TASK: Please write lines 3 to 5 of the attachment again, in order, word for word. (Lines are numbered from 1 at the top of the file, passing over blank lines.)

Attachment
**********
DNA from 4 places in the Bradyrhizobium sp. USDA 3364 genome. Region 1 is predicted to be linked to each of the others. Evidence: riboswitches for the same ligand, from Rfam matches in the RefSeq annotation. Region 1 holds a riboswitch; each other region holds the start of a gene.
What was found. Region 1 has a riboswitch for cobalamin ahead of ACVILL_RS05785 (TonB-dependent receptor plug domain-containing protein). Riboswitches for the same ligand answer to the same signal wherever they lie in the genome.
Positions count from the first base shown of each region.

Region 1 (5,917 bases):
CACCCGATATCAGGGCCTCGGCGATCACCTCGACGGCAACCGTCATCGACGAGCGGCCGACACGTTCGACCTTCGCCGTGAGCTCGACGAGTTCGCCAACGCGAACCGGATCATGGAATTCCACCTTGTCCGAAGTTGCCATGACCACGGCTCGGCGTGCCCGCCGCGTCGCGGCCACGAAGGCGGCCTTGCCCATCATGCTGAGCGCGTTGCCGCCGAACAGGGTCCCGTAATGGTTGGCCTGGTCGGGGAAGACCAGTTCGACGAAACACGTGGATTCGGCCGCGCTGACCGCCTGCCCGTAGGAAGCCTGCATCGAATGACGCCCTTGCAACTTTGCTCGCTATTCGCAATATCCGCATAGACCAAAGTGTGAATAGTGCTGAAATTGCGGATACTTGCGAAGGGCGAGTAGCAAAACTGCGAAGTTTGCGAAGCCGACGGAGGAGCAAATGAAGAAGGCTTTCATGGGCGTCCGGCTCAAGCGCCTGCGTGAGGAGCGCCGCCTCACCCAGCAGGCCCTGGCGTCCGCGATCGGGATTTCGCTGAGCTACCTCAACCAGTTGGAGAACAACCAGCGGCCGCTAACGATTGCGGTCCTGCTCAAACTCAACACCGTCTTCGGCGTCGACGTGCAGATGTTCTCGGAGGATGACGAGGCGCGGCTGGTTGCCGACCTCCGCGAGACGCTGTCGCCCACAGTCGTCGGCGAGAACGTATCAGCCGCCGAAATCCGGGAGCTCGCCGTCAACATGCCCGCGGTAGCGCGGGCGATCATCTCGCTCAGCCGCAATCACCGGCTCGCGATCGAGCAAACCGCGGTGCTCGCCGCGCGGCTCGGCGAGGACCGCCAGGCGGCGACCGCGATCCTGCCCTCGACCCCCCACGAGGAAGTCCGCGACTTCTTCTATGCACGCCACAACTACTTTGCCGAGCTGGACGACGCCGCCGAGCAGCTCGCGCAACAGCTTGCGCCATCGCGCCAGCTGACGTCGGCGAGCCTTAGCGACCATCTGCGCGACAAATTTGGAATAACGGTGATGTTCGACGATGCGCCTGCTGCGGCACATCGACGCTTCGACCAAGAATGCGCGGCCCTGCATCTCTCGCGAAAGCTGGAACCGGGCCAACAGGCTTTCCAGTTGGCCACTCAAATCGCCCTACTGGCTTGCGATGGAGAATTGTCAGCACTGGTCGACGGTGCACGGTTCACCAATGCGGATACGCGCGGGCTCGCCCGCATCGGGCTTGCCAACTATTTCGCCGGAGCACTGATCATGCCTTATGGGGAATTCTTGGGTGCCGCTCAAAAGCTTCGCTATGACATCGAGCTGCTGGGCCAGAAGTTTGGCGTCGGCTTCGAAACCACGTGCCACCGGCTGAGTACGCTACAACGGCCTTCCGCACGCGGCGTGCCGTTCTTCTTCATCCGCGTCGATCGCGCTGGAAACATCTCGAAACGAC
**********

Positions count from the first base shown of each region.

Region 1 (5,917 bases):
CACCCGATATCAGGGCCTCGGCGATCACCTCGACGGCAACCGTCATCGACGAGCGGCCGACACGTTCGACCTTCGCCGTGAGCTCGACGAGTTCGCCAACGCGAACCGGATCATGGAATTCCACCTTGTCCGAAGTTGCCATGACCACGGCTCGGCGTGCCCGCCGCGTCGCGGCCACGAAGGCGGCCTTGCCCATCATGCTGAGCGCGTTGCCGCCGAACAGGGTCCCGTAATGGTTGGCCTGGTCGGGGAAGACCAGTTCGACGAAACACGTGGATTCGGCCGCGCTGACCGCCTGCCCGTAGGAAGCCTGCATCGAATGACGCCCTTGCAACTTTGCTCGCTATTCGCAATATCCGCATAGACCAAAGTGTGAATAGTGCTGAAATTGCGGATACTTGCGAAGGGCGAGTAGCAAAACTGCGAAGTTTGCGAAGCCGACGGAGGAGCAAATGAAGAAGGCTTTCATGGGCGTCCGGCTCAAGCGCCTGCGTGAGGAGCGCCGCCTCACCCAGCAGGCCCTGGCGTCCGCGATCGGGATTTCGCTGAGCTACCTCAACCAGTTGGAGAACAACCAGCGGCCGCTAACGATTGCGGTCCTGCTCAAACTCAACACCGTCTTCGGCGTCGACGTGCAGATGTTCTCGGAGGATGACGAGGCGCGGCTGGTTGCCGACCTCCGCGAGACGCTGTCGCCCACAGTCGTCGGCGAGAACGTATCAGCCGCCGAAATCCGGGAGCTCGCCGTCAACATGCCCGCGGTAGCGCGGGCGATCATCTCGCTCAGCCGCAATCACCGGCTCGCGATCGAGCAAACCGCGGTGCTCGCCGCGCGGCTCGGCGAGGACCGCCAGGCGGCGACCGCGATCCTGCCCTCGACCCCCCACGAGGAAGTCCGCGACTTCTTCTATGCACGCCACAACTACTTTGCCGAGCTGGACGACGCCGCCGAGCAGCTCGCGCAACAGCTTGCGCCATCGCGCCAGCTGACGTCGGCGAGCCTTAGCGACCATCTGCGCGACAAATTTGGAATAACGGTGATGTTCGACGATGCGCCTGCTGCGGCACATCGACGCTTCGACCAAGAATGCGCGGCCCTGCATCTCTCGCGAAAGCTGGAACCGGGCCAACAGGCTTTCCAGTTGGCCACTCAAATCGCCCTACTGGCTTGCGATGGAGAATTGTCAGCACTGGTCGACGGTGCACGGTTCACCAATGCGGATACGCGCGGGCTCGCCCGCATCGGGCTTGCCAACTATTTCGCCGGAGCACTGATCATGCCTTATGGGGAATTCTTGGGTGCCGCTCAAAAGCTTCGCTATGACATCGAGCTGCTGGGCCAGAAGTTTGGCGTCGGCTTCGAAACCACGTGCCACCGGCTGAGTACGCTACAACGGCCTTCCGCACGCGGCGTGCCGTTCTTCTTCATCCGCGTCGATCGCGCTGGAAACATCTCGAAACGAC